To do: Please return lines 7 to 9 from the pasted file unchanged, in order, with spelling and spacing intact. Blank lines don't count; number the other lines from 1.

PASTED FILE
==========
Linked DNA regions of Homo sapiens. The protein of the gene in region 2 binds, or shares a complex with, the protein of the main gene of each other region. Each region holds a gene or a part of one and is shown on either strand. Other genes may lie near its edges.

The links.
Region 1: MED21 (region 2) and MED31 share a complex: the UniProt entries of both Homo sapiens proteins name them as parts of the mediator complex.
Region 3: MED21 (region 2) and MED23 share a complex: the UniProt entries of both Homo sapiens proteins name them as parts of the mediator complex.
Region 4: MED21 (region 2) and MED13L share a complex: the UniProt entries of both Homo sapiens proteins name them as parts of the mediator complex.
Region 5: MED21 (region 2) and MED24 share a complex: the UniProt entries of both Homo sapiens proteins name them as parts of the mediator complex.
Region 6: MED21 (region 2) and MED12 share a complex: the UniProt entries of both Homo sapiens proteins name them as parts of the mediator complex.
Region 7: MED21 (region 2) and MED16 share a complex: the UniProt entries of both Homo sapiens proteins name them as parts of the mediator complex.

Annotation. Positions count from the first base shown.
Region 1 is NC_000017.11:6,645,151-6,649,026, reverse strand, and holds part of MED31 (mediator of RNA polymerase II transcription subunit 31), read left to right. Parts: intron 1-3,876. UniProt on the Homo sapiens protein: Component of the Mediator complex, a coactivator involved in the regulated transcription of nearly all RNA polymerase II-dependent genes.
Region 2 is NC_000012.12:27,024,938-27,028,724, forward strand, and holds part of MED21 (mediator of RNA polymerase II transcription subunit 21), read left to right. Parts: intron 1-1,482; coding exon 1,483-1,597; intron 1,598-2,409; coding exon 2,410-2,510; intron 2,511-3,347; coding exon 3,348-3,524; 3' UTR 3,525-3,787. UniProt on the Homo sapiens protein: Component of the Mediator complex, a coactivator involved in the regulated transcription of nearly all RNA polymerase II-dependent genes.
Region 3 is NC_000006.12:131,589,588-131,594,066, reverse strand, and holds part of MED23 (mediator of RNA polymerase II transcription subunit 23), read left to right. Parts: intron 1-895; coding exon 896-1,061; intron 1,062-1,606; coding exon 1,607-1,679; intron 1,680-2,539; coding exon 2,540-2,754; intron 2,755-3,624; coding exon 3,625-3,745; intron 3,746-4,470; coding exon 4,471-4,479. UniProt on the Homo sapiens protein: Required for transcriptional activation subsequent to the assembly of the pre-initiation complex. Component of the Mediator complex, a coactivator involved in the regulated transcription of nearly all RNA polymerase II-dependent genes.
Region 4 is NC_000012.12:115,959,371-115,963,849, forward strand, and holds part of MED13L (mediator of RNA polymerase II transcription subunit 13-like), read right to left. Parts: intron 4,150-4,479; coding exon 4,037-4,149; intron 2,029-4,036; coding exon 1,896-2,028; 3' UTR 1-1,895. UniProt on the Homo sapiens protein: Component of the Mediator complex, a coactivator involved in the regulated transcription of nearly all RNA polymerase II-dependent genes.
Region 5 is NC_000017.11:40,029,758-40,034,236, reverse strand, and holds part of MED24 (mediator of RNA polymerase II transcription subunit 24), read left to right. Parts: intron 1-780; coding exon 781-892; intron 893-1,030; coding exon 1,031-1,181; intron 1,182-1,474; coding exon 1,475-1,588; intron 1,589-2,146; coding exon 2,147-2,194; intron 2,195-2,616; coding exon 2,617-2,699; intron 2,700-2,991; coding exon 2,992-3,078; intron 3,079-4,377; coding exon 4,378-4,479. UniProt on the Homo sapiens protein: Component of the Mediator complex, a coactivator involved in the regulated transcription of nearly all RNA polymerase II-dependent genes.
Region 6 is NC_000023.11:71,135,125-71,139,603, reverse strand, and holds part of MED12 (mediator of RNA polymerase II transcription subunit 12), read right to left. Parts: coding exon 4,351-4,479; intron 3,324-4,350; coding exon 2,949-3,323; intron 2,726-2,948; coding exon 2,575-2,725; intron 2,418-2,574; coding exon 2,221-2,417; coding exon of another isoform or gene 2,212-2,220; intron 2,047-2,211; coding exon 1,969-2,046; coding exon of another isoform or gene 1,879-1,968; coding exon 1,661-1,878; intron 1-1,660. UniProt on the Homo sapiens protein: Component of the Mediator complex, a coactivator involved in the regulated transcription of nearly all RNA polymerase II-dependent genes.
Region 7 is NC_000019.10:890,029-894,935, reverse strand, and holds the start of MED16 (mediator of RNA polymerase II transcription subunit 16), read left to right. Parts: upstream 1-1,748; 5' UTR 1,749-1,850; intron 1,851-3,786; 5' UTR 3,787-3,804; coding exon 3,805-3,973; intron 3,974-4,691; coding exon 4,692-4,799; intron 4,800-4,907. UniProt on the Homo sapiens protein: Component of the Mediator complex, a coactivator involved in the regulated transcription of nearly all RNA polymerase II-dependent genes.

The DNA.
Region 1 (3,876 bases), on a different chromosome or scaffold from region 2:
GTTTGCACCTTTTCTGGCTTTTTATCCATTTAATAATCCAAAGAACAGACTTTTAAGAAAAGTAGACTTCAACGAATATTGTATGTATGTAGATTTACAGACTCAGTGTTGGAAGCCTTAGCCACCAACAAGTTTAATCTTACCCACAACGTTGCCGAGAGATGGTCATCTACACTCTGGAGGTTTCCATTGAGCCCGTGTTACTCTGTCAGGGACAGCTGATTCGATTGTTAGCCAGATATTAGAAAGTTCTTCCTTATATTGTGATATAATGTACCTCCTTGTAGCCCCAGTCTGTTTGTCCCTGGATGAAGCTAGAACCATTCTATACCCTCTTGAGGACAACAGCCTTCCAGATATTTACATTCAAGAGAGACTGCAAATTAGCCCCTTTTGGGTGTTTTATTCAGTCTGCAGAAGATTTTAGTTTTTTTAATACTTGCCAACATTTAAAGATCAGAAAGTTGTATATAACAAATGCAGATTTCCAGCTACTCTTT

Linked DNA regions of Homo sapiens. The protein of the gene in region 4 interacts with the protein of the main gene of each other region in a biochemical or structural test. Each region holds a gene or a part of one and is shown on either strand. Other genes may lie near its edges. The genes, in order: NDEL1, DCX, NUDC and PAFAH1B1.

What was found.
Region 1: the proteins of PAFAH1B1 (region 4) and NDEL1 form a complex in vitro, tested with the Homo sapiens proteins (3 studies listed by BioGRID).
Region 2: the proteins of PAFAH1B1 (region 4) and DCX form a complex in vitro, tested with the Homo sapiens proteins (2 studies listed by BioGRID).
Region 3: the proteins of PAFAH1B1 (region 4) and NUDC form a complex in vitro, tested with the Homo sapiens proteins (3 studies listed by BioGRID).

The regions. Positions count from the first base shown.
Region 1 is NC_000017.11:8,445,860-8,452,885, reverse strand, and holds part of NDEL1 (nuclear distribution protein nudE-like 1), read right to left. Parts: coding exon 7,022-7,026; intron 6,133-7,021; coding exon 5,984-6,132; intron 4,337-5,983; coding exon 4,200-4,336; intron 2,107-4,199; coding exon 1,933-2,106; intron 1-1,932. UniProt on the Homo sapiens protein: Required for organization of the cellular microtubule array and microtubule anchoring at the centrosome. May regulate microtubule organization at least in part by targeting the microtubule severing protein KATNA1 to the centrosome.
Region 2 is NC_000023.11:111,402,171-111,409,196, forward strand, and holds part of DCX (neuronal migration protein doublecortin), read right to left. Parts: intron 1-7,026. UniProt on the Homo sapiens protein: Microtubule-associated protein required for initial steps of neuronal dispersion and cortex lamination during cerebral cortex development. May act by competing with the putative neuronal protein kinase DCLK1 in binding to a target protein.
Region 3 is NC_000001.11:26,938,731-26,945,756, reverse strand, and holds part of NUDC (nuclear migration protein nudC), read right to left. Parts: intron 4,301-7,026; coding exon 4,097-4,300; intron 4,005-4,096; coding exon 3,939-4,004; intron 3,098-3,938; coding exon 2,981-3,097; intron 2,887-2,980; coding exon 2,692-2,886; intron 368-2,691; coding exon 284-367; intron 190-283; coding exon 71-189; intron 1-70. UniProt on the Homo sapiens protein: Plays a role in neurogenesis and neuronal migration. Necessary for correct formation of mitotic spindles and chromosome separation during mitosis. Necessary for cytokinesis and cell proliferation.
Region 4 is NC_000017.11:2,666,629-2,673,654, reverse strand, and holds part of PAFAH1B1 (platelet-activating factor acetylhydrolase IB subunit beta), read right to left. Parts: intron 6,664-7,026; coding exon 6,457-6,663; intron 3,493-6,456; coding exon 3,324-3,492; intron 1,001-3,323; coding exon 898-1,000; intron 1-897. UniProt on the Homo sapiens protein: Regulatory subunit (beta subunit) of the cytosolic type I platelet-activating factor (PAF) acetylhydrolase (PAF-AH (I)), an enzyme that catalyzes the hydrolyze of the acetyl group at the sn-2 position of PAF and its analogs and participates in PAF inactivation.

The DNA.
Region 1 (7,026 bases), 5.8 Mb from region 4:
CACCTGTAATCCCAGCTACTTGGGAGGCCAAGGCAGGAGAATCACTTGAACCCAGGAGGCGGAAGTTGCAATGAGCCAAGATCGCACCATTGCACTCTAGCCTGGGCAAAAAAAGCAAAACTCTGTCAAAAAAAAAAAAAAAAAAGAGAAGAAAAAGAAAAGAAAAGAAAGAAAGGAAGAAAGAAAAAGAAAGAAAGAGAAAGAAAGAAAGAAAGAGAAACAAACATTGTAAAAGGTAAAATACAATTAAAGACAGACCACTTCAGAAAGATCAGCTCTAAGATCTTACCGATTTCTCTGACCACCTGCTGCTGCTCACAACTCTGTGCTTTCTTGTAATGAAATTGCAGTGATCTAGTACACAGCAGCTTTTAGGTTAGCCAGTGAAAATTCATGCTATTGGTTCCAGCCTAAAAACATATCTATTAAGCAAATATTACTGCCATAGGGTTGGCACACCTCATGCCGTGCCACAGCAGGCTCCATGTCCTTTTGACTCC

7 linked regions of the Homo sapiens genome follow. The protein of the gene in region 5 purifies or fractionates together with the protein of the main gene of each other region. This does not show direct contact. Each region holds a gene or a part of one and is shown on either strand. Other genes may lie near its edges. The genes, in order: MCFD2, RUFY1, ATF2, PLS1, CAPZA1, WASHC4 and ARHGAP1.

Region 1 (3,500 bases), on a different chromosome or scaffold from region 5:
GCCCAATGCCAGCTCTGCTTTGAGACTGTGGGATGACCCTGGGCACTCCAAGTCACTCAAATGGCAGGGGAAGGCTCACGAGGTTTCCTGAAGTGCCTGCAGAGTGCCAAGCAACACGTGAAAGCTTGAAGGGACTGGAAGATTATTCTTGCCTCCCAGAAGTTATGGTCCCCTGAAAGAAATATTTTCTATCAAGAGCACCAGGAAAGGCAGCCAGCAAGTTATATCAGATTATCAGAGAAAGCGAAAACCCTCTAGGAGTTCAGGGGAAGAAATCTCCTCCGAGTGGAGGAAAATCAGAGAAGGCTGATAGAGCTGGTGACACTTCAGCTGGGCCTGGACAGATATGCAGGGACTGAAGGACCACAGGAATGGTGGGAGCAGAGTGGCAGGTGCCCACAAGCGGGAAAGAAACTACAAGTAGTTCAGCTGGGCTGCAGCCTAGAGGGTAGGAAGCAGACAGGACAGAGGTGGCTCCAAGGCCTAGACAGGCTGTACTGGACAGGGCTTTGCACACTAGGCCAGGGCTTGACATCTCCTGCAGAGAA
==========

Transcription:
Region 6: MED21 (region 2) and MED12 share a complex: the UniProt entries of both Homo sapiens proteins name them as parts of the mediator complex.
Region 7: MED21 (region 2) and MED16 share a complex: the UniProt entries of both Homo sapiens proteins name them as parts of the mediator complex.

Annotation. Positions count from the first base shown.